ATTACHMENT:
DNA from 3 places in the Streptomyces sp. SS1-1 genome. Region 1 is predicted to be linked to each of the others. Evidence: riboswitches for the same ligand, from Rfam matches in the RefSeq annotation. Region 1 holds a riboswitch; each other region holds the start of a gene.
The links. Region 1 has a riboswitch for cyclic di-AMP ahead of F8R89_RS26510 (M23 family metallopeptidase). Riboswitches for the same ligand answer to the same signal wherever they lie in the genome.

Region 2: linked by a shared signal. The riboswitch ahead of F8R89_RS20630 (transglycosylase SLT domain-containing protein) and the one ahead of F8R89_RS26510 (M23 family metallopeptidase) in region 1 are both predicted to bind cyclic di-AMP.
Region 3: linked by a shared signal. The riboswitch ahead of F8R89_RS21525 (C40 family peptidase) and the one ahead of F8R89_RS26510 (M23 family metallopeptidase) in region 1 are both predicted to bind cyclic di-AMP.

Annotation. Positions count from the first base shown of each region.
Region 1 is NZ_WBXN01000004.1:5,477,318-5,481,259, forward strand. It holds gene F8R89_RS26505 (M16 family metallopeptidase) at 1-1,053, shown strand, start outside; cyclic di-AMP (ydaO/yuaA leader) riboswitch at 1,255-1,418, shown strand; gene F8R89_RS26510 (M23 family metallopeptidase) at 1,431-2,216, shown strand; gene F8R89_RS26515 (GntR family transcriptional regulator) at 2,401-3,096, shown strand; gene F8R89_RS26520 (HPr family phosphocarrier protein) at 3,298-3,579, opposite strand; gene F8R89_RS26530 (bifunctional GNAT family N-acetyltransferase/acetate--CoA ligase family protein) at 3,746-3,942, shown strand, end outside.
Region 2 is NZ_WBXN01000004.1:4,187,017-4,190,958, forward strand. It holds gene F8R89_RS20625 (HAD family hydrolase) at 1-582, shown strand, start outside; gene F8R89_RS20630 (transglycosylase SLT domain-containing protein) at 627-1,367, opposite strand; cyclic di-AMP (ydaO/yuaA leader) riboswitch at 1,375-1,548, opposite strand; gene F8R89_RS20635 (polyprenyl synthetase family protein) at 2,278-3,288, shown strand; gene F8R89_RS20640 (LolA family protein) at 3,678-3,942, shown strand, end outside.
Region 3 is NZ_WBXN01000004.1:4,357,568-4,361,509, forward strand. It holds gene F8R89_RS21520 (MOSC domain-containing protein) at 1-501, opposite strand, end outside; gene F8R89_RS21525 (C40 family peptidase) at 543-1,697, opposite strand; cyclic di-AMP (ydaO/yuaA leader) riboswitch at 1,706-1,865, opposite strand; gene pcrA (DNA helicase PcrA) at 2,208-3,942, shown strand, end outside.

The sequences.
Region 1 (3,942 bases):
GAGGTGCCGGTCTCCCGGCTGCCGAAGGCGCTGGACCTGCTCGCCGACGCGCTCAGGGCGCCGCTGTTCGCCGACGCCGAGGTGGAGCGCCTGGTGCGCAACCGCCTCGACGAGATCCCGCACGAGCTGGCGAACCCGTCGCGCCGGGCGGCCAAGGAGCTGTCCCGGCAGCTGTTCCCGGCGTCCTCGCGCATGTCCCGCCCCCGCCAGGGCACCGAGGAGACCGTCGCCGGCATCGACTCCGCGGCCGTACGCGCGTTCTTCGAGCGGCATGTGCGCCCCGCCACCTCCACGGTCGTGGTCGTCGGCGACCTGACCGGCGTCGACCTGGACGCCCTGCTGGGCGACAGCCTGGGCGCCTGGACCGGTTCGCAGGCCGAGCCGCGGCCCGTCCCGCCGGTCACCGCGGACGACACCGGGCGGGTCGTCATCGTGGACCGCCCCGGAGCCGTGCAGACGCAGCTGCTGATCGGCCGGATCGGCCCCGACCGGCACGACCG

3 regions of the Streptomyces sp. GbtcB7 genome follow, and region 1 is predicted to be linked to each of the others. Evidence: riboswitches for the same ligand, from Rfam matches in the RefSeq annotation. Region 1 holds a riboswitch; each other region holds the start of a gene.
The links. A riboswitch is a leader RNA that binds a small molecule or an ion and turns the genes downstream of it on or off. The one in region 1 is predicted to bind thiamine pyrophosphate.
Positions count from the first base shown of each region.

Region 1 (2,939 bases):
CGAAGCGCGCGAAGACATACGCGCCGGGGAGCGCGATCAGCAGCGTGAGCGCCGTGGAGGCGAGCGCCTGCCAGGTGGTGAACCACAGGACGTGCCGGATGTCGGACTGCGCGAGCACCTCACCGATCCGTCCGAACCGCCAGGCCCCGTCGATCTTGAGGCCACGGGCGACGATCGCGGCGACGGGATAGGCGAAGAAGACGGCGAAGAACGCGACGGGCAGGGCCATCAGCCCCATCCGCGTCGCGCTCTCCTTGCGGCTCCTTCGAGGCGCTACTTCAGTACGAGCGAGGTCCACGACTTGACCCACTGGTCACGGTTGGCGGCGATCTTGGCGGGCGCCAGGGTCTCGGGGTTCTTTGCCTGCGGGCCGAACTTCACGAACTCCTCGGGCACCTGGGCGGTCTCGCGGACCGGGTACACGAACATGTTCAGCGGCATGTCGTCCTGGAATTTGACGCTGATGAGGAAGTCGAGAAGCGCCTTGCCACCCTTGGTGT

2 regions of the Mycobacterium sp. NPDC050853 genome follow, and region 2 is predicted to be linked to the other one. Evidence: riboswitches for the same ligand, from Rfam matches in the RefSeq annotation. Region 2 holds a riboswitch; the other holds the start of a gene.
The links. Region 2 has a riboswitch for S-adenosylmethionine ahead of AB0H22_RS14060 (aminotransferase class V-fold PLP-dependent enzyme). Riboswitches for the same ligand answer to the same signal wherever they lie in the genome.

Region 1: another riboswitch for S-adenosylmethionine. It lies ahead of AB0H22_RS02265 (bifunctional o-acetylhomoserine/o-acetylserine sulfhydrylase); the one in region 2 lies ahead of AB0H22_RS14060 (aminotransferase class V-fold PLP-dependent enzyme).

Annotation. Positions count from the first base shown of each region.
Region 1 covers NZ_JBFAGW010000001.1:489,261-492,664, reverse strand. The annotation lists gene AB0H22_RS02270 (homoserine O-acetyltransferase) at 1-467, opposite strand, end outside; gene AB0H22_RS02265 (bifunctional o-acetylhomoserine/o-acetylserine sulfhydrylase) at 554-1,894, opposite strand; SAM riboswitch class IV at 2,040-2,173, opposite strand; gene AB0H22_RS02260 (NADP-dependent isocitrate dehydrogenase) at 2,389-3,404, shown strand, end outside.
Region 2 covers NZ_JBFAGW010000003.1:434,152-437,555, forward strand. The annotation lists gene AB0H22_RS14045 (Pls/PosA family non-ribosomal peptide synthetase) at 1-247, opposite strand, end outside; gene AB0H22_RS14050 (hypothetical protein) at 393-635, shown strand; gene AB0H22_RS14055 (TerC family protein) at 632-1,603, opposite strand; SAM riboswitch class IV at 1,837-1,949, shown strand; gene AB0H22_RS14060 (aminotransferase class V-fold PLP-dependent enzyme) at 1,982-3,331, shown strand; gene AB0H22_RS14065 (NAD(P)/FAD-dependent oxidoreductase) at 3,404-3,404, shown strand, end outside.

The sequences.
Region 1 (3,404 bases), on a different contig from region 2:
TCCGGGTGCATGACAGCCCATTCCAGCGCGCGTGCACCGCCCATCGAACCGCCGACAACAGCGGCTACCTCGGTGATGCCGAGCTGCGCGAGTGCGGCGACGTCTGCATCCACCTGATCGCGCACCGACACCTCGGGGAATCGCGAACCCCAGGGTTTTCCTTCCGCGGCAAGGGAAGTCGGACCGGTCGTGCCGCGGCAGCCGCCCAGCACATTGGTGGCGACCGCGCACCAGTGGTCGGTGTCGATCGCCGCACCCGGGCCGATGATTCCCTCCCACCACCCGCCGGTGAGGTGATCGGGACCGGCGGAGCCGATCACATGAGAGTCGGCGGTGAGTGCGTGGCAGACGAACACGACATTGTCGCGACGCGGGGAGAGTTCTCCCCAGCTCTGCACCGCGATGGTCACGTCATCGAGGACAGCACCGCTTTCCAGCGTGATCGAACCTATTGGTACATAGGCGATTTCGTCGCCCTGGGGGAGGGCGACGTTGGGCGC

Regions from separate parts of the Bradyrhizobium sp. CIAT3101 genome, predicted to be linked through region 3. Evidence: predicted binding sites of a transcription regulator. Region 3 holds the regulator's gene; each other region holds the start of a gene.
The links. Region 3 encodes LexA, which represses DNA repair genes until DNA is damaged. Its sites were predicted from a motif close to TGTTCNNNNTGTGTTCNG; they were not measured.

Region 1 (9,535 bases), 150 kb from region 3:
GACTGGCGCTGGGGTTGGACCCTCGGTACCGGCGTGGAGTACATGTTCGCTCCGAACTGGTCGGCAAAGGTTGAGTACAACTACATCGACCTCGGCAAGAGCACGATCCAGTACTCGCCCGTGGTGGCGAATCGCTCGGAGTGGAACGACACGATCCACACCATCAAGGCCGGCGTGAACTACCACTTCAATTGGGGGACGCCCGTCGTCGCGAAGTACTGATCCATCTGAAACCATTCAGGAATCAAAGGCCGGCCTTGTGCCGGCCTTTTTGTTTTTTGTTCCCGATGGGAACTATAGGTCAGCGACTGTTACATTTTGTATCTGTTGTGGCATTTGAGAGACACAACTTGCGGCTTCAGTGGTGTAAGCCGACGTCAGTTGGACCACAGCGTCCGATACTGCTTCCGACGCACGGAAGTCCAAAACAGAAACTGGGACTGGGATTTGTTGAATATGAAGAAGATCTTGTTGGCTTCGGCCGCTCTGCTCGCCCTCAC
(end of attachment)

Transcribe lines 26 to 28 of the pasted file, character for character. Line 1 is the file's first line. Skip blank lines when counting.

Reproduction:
Regions from separate parts of the Bradyrhizobium sp. CIAT3101 genome, predicted to be linked through region 3. Evidence: predicted binding sites of a transcription regulator. Region 3 holds the regulator's gene; each other region holds the start of a gene.
The links. Region 3 encodes LexA, which represses DNA repair genes until DNA is damaged. Its sites were predicted from a motif close to TGTTCNNNNTGTGTTCNG; they were not measured.

Region 1 (9,535 bases), 150 kb from region 3: